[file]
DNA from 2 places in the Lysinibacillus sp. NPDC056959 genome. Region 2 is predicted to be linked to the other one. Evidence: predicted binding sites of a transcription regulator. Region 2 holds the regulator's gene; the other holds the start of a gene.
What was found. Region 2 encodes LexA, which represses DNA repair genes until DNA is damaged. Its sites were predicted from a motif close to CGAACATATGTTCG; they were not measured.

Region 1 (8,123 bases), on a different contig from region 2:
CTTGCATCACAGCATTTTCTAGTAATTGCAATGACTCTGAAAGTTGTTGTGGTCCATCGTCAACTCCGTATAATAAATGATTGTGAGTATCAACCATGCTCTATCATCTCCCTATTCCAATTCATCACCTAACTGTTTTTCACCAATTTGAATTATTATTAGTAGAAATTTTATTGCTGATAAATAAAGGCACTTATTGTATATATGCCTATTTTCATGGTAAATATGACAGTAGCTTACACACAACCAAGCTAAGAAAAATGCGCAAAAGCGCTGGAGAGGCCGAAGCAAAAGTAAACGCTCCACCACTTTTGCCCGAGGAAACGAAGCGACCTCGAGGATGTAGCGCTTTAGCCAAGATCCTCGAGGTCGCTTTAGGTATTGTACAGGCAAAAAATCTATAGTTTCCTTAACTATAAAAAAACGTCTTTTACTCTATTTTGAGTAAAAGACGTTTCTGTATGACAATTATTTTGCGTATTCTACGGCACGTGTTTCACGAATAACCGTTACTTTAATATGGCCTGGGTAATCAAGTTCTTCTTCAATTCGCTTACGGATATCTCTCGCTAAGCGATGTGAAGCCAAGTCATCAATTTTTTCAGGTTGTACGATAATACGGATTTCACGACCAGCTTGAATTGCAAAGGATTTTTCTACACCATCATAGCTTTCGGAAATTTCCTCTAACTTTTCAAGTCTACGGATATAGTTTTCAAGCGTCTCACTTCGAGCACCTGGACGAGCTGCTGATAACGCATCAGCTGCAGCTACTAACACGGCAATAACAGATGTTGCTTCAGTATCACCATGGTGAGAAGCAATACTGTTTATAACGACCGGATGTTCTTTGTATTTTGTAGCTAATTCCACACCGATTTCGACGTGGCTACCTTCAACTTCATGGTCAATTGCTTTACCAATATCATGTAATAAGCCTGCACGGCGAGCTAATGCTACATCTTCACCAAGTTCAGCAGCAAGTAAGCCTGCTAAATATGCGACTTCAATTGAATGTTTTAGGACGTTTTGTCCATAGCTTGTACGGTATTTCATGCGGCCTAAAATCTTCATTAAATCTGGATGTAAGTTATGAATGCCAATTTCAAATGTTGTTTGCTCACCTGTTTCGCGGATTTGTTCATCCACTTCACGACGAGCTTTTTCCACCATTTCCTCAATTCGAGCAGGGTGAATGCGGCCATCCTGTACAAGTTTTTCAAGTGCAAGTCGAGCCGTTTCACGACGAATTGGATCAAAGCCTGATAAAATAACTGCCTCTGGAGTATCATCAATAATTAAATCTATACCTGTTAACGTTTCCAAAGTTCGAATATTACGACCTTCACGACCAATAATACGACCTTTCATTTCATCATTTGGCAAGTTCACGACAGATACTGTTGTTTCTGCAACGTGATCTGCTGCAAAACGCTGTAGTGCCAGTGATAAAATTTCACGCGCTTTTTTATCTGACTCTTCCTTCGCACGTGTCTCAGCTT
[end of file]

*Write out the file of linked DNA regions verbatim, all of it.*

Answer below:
DNA from 2 places in the Lysinibacillus sp. NPDC056959 genome. Region 2 is predicted to be linked to the other one. Evidence: predicted binding sites of a transcription regulator. Region 2 holds the regulator's gene; the other holds the start of a gene.
What was found. Region 2 encodes LexA, which represses DNA repair genes until DNA is damaged. Its sites were predicted from a motif close to CGAACATATGTTCG; they were not measured.

Region 1 (8,123 bases), on a different contig from region 2:
CTTGCATCACAGCATTTTCTAGTAATTGCAATGACTCTGAAAGTTGTTGTGGTCCATCGTCAACTCCGTATAATAAATGATTGTGAGTATCAACCATGCTCTATCATCTCCCTATTCCAATTCATCACCTAACTGTTTTTCACCAATTTGAATTATTATTAGTAGAAATTTTATTGCTGATAAATAAAGGCACTTATTGTATATATGCCTATTTTCATGGTAAATATGACAGTAGCTTACACACAACCAAGCTAAGAAAAATGCGCAAAAGCGCTGGAGAGGCCGAAGCAAAAGTAAACGCTCCACCACTTTTGCCCGAGGAAACGAAGCGACCTCGAGGATGTAGCGCTTTAGCCAAGATCCTCGAGGTCGCTTTAGGTATTGTACAGGCAAAAAATCTATAGTTTCCTTAACTATAAAAAAACGTCTTTTACTCTATTTTGAGTAAAAGACGTTTCTGTATGACAATTATTTTGCGTATTCTACGGCACGTGTTTCACGAATAACCGTTACTTTAATATGGCCTGGGTAATCAAGTTCTTCTTCAATTCGCTTACGGATATCTCTCGCTAAGCGATGTGAAGCCAAGTCATCAATTTTTTCAGGTTGTACGATAATACGGATTTCACGACCAGCTTGAATTGCAAAGGATTTTTCTACACCATCATAGCTTTCGGAAATTTCCTCTAACTTTTCAAGTCTACGGATATAGTTTTCAAGCGTCTCACTTCGAGCACCTGGACGAGCTGCTGATAACGCATCAGCTGCAGCTACTAACACGGCAATAACAGATGTTGCTTCAGTATCACCATGGTGAGAAGCAATACTGTTTATAACGACCGGATGTTCTTTGTATTTTGTAGCTAATTCCACACCGATTTCGACGTGGCTACCTTCAACTTCATGGTCAATTGCTTTACCAATATCATGTAATAAGCCTGCACGGCGAGCTAATGCTACATCTTCACCAAGTTCAGCAGCAAGTAAGCCTGCTAAATATGCGACTTCAATTGAATGTTTTAGGACGTTTTGTCCATAGCTTGTACGGTATTTCATGCGGCCTAAAATCTTCATTAAATCTGGATGTAAGTTATGAATGCCAATTTCAAATGTTGTTTGCTCACCTGTTTCGCGGATTTGTTCATCCACTTCACGACGAGCTTTTTCCACCATTTCCTCAATTCGAGCAGGGTGAATGCGGCCATCCTGTACAAGTTTTTCAAGTGCAAGTCGAGCCGTTTCACGACGAATTGGATCAAAGCCTGATAAAATAACTGCCTCTGGAGTATCATCAATAATTAAATCTATACCTGTTAACGTTTCCAAAGTTCGAATATTACGACCTTCACGACCAATAATACGACCTTTCATTTCATCATTTGGCAAGTTCACGACAGATACTGTTGTTTCTGCAACGTGATCTGCTGCAAAACGCTGTAGTGCCAGTGATAAAATTTCACGCGCTTTTTTATCTGACTCTTCCTTCGCACGTGTCTCAGCTT